The Contract

merchantThe merchant scowled as he read the duchess’s message.  He pursed his lips and stroked his clean-shaven chins.  “They tell me he’s a halfwit.  What makes you think he could be of any use to me?”

Oswy’s distaste for the merchant deepened as he watched the effect the man’s words had on Corwin.  “He’s as bright as anyone in this village….”

“A dubious distinction,” Sommer interrupted.

“…he just doesn’t talk much.  He has a quick eye, for all that,” he added quickly, “and he’s obedient.”

“Perhaps.”  The merchant’s eye raked over Corwin, appraising his outgrown clothing and the way he stood staring at his boots.

“Boy.  Go into the storeroom and get me the bolt of russet wool.  It’s on the second shelf to the left of the door, fourth shelf from the top.”  Corwin looked to Oswy, who nodded.  The merchant pushed the door to the storeroom open with his fat, beringed hand and Corwin slunk through.  He returned a moment later with two bolts of fabric, both a ruddy brown, but one lighter than the other.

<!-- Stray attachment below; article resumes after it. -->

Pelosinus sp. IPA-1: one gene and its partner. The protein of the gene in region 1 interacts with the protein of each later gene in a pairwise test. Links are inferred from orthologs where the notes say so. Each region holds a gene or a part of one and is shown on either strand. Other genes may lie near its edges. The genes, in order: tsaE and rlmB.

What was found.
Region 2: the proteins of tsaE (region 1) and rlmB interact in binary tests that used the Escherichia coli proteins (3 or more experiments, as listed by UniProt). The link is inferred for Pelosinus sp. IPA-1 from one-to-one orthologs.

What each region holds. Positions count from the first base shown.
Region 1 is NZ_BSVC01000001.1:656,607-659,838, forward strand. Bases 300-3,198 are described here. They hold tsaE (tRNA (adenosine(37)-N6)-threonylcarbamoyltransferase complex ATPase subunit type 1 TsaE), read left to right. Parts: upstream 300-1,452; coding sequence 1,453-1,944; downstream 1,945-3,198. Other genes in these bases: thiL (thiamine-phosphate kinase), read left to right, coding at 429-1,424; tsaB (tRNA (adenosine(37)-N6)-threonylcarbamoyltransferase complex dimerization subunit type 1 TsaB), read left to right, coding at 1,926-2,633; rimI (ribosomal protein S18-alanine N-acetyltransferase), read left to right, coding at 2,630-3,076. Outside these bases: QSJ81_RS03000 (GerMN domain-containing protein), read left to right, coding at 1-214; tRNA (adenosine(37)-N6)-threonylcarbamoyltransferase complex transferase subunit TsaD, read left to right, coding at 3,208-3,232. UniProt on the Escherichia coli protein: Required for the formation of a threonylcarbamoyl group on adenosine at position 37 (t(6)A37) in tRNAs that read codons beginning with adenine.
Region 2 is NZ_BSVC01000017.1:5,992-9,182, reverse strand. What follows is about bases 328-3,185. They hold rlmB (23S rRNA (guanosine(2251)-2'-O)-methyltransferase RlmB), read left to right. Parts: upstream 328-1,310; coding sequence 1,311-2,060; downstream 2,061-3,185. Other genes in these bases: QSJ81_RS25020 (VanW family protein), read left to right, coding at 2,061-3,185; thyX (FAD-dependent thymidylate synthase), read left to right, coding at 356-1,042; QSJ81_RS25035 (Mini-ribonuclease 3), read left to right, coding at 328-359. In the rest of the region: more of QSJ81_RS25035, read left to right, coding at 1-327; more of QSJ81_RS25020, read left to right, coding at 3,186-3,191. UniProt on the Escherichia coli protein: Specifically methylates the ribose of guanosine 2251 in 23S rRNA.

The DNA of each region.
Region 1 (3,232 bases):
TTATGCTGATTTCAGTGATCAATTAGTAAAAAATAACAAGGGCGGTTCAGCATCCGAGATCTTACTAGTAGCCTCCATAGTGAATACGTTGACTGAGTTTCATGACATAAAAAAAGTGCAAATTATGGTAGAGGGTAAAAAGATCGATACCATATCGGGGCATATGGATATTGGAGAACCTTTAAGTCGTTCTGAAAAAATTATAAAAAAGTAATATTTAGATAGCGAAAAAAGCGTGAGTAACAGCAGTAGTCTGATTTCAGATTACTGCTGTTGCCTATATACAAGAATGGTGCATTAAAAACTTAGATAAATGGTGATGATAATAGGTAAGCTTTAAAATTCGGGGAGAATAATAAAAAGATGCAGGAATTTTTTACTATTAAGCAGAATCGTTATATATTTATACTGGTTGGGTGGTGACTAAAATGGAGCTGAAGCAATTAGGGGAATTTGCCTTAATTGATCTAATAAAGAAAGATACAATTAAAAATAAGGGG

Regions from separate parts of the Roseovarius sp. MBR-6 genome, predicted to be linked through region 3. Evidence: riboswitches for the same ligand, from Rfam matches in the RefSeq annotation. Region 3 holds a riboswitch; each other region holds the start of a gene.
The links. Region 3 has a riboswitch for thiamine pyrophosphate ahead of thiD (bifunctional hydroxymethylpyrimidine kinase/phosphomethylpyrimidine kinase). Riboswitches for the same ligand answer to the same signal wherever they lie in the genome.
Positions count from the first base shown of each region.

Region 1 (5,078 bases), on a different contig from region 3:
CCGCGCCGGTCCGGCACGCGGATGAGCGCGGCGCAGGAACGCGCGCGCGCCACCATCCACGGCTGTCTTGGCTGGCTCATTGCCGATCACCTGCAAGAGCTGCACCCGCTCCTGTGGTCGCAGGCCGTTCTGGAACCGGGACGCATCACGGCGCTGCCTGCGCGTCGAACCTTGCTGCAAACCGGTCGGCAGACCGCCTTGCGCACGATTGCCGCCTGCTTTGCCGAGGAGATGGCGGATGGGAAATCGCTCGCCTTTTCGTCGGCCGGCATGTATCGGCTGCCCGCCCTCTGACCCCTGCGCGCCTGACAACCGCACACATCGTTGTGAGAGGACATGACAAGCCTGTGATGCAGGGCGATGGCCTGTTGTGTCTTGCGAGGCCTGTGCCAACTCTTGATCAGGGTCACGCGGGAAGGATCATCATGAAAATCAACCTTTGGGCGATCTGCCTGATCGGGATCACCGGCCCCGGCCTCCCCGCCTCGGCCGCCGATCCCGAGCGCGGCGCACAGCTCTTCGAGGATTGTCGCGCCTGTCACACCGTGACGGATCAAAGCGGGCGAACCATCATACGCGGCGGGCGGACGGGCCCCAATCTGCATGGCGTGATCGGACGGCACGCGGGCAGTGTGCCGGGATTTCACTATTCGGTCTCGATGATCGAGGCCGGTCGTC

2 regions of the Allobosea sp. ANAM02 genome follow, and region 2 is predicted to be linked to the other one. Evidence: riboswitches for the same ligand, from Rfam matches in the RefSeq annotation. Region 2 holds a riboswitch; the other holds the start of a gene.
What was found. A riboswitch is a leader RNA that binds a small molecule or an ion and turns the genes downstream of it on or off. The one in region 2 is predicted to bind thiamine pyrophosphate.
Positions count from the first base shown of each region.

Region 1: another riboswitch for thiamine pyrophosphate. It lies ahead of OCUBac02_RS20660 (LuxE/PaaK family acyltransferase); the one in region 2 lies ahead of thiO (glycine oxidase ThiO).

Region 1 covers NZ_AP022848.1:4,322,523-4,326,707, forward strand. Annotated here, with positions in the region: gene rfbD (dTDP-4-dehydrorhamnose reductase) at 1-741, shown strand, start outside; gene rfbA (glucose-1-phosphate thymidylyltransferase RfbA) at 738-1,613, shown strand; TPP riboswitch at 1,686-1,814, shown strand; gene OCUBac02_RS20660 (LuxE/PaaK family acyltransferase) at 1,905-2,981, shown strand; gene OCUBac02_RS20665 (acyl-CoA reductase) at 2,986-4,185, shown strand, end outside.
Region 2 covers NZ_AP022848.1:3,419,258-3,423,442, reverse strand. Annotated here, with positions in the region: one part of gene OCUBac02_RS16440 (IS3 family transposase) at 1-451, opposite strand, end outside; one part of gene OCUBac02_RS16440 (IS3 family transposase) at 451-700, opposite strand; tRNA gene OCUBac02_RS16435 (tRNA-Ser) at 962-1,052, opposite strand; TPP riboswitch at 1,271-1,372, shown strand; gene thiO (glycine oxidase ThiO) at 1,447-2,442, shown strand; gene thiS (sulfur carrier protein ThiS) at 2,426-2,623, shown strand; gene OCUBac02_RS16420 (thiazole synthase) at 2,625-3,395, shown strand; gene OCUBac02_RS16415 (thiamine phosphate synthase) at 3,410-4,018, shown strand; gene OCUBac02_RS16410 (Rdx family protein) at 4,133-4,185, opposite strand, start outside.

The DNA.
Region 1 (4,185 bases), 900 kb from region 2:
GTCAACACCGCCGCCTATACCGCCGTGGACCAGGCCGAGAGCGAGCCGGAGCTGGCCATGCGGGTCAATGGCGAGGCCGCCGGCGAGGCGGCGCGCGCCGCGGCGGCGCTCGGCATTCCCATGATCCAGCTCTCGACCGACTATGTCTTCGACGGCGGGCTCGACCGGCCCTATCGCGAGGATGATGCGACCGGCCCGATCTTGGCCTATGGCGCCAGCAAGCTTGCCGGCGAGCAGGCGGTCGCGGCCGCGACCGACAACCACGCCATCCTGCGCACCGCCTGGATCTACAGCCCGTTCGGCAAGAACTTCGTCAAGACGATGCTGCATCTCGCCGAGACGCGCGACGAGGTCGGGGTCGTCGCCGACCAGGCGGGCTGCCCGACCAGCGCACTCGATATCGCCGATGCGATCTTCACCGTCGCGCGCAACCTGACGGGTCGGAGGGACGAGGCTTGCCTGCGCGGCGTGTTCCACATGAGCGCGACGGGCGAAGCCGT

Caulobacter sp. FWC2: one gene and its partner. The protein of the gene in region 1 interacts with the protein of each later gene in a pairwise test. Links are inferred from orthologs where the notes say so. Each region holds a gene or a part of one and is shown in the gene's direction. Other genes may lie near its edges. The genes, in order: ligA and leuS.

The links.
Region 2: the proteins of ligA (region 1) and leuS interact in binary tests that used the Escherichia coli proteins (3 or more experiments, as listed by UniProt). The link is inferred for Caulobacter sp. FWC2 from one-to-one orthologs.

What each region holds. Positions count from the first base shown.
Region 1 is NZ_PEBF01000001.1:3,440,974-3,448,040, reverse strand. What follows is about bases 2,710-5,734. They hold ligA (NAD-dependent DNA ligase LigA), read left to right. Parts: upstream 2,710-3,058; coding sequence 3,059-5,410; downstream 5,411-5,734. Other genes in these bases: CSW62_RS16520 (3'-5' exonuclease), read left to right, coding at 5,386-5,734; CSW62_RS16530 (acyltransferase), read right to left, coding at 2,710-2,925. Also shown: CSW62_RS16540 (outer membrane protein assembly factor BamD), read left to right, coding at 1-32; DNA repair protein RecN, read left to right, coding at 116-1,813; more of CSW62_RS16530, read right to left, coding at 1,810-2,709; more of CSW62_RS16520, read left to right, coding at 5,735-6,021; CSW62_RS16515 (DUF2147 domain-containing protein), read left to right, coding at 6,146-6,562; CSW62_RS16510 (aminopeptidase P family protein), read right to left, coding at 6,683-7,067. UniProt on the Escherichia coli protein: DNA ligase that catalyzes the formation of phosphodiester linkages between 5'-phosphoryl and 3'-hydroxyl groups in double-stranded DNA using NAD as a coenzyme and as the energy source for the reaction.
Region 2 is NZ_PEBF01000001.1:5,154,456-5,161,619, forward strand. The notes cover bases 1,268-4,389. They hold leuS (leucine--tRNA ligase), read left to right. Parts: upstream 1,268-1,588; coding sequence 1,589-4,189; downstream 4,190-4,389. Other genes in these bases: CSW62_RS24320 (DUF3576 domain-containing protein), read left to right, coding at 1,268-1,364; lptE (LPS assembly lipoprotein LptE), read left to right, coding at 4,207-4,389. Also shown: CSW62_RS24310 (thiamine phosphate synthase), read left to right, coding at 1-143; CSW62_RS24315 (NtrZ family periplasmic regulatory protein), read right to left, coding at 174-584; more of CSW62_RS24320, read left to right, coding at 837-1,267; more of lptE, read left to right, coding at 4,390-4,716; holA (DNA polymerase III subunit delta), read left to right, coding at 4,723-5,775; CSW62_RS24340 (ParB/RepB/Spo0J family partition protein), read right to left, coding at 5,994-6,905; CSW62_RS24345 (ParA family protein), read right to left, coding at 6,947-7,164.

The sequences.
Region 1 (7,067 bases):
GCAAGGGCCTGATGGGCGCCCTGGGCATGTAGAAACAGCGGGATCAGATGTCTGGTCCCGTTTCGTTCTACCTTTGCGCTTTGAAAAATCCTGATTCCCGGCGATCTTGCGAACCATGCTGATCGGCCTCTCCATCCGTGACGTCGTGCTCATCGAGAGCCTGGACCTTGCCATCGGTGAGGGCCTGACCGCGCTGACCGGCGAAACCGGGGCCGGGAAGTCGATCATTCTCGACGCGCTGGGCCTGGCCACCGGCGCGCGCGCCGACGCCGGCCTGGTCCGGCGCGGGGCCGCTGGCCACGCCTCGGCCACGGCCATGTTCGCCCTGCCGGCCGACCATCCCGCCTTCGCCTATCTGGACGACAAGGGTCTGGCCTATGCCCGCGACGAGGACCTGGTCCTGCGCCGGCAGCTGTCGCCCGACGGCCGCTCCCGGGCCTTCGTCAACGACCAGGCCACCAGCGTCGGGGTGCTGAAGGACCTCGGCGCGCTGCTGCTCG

“I didn’t know which one you meant,” he said as he put them on the table between his father and Sommer.

“So you can talk.  And you are right.  Both of these are russet.”  He turned to Oswy.  “There is more sense to him than one would think.  Here are my terms: He will work for me each day from sunrise to sunset, the Sabbath excepted.  He will live with you and you will feed him.  Make sure you send his noontide meal with him each day.”

Oswy swallowed hard.  “An apprentice would get his room and board.”

“Don’t think I’m bestowing that honor upon him.  He’s to work off your debt at the rate of one copper penny a week.”

“One penny a week!” the smith exclaimed.  “It will take years!”

“No doubt there will be some response from his lordship before then.  You will sign this.”  The merchant scribbled upon a small piece of parchment.

“You know I can’t write,” Oswy glowered.

“Make your mark.  Any will do.”  Oswy took the goose quill from his hand and left a splattered, smudged X.  He handed the shattered quill back to Sommer and they left the merchant frowning at the wreckage of his pen.

Advertisements

Leave a Reply

Fill in your details below or click an icon to log in:

WordPress.com Logo

You are commenting using your WordPress.com account. Log Out /  Change )

Google+ photo

You are commenting using your Google+ account. Log Out /  Change )

Twitter picture

You are commenting using your Twitter account. Log Out /  Change )

Facebook photo

You are commenting using your Facebook account. Log Out /  Change )

Connecting to %s